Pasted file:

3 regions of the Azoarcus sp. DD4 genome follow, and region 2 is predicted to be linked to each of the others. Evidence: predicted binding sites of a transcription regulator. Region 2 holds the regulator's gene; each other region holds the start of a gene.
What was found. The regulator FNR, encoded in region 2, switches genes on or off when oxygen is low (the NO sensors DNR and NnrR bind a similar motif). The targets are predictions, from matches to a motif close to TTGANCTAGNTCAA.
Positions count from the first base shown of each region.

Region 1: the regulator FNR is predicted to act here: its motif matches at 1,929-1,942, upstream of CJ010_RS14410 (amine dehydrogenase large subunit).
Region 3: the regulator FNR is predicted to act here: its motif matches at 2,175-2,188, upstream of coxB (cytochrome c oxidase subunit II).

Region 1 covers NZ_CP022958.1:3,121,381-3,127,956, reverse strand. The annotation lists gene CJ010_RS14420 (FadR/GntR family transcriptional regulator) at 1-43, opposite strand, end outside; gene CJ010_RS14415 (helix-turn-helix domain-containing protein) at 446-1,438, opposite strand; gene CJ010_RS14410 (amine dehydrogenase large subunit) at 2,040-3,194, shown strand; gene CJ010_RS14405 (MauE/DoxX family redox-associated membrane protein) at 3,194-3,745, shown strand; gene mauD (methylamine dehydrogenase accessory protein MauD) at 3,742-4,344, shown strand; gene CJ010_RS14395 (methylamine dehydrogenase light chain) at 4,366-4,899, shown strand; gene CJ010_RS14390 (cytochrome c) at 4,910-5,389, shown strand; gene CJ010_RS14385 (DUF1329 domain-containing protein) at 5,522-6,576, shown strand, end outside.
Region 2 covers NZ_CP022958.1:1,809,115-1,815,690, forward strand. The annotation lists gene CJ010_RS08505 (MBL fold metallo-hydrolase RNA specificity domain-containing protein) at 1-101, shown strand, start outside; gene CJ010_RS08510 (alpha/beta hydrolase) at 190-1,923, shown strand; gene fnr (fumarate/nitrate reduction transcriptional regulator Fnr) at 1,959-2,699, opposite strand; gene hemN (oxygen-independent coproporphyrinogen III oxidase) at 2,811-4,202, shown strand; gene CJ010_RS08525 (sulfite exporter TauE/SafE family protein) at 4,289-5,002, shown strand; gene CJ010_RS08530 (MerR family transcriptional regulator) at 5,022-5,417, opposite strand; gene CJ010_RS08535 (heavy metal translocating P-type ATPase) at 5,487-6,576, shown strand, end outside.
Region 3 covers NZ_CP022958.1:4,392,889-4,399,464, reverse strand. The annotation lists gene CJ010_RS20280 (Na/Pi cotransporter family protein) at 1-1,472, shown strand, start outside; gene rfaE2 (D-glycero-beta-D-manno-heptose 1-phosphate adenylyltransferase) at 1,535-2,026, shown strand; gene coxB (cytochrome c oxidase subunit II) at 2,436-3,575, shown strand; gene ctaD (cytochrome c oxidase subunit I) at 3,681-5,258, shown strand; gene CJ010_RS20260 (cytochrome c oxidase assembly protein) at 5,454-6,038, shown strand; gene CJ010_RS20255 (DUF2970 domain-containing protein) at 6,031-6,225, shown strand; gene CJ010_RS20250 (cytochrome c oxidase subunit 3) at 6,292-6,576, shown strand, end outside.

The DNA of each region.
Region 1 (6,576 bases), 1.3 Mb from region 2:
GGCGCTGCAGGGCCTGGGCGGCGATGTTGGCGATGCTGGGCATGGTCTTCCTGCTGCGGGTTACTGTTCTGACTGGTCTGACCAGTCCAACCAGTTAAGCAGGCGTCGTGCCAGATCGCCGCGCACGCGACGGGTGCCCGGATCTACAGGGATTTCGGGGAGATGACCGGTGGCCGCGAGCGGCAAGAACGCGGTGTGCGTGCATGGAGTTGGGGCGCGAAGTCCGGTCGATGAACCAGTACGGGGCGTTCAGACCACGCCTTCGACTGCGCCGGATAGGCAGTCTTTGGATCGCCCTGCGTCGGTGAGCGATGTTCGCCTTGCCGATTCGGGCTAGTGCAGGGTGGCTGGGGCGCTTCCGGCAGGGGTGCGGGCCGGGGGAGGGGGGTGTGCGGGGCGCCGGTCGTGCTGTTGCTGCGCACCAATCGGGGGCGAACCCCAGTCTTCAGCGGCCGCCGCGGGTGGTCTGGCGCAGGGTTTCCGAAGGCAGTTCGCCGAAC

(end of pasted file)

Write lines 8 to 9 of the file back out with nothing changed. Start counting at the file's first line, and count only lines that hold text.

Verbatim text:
Region 3 covers NZ_CP022958.1:4,392,889-4,399,464, reverse strand. The annotation lists gene CJ010_RS20280 (Na/Pi cotransporter family protein) at 1-1,472, shown strand, start outside; gene rfaE2 (D-glycero-beta-D-manno-heptose 1-phosphate adenylyltransferase) at 1,535-2,026, shown strand; gene coxB (cytochrome c oxidase subunit II) at 2,436-3,575, shown strand; gene ctaD (cytochrome c oxidase subunit I) at 3,681-5,258, shown strand; gene CJ010_RS20260 (cytochrome c oxidase assembly protein) at 5,454-6,038, shown strand; gene CJ010_RS20255 (DUF2970 domain-containing protein) at 6,031-6,225, shown strand; gene CJ010_RS20250 (cytochrome c oxidase subunit 3) at 6,292-6,576, shown strand, end outside.

The DNA of each region.